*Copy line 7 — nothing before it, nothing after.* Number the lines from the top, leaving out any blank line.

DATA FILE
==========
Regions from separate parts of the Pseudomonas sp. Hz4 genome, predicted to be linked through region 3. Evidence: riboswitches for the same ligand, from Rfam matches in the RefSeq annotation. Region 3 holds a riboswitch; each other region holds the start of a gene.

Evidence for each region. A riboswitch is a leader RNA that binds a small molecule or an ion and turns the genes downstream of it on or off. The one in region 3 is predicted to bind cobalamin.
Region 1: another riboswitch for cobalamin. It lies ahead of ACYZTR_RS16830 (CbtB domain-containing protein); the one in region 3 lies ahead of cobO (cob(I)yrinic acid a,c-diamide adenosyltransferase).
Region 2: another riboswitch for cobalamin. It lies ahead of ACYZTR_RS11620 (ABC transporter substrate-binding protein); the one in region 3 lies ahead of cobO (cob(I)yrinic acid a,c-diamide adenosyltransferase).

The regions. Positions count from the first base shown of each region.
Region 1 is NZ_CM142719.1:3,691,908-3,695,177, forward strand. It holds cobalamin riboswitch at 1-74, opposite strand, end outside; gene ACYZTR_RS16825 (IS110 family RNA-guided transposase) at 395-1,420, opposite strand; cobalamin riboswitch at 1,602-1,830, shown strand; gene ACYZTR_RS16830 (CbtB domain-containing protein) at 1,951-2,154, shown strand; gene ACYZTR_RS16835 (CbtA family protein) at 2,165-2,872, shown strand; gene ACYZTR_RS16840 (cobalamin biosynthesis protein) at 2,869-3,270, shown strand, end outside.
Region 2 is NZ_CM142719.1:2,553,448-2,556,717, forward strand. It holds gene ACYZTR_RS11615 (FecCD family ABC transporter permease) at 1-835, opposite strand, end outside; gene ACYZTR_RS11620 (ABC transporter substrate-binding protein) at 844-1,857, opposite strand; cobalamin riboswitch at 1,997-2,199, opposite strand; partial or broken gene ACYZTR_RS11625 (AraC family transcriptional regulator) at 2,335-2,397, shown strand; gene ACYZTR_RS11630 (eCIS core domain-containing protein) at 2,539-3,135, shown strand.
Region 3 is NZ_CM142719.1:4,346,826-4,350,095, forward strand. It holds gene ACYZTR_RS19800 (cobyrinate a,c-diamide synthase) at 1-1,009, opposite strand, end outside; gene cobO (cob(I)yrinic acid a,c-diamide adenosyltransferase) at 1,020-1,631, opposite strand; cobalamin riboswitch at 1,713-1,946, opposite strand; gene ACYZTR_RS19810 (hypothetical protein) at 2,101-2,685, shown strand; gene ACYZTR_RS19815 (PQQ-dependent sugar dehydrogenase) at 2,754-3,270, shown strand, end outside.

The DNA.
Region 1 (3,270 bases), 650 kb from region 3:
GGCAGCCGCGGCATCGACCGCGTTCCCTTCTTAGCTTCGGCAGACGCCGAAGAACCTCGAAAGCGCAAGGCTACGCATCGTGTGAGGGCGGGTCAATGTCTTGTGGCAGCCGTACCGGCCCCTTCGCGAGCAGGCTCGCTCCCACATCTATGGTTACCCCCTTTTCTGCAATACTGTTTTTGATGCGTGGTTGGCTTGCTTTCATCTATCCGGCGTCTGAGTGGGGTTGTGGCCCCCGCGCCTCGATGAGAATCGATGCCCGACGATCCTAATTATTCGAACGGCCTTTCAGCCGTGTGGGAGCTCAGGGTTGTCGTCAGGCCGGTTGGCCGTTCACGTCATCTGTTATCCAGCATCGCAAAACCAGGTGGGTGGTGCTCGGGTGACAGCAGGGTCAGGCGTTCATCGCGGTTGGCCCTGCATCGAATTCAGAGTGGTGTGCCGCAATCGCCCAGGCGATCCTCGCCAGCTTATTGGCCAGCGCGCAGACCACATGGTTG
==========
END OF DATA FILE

Region 2 is NZ_CM142719.1:2,553,448-2,556,717, forward strand. It holds gene ACYZTR_RS11615 (FecCD family ABC transporter permease) at 1-835, opposite strand, end outside; gene ACYZTR_RS11620 (ABC transporter substrate-binding protein) at 844-1,857, opposite strand; cobalamin riboswitch at 1,997-2,199, opposite strand; partial or broken gene ACYZTR_RS11625 (AraC family transcriptional regulator) at 2,335-2,397, shown strand; gene ACYZTR_RS11630 (eCIS core domain-containing protein) at 2,539-3,135, shown strand.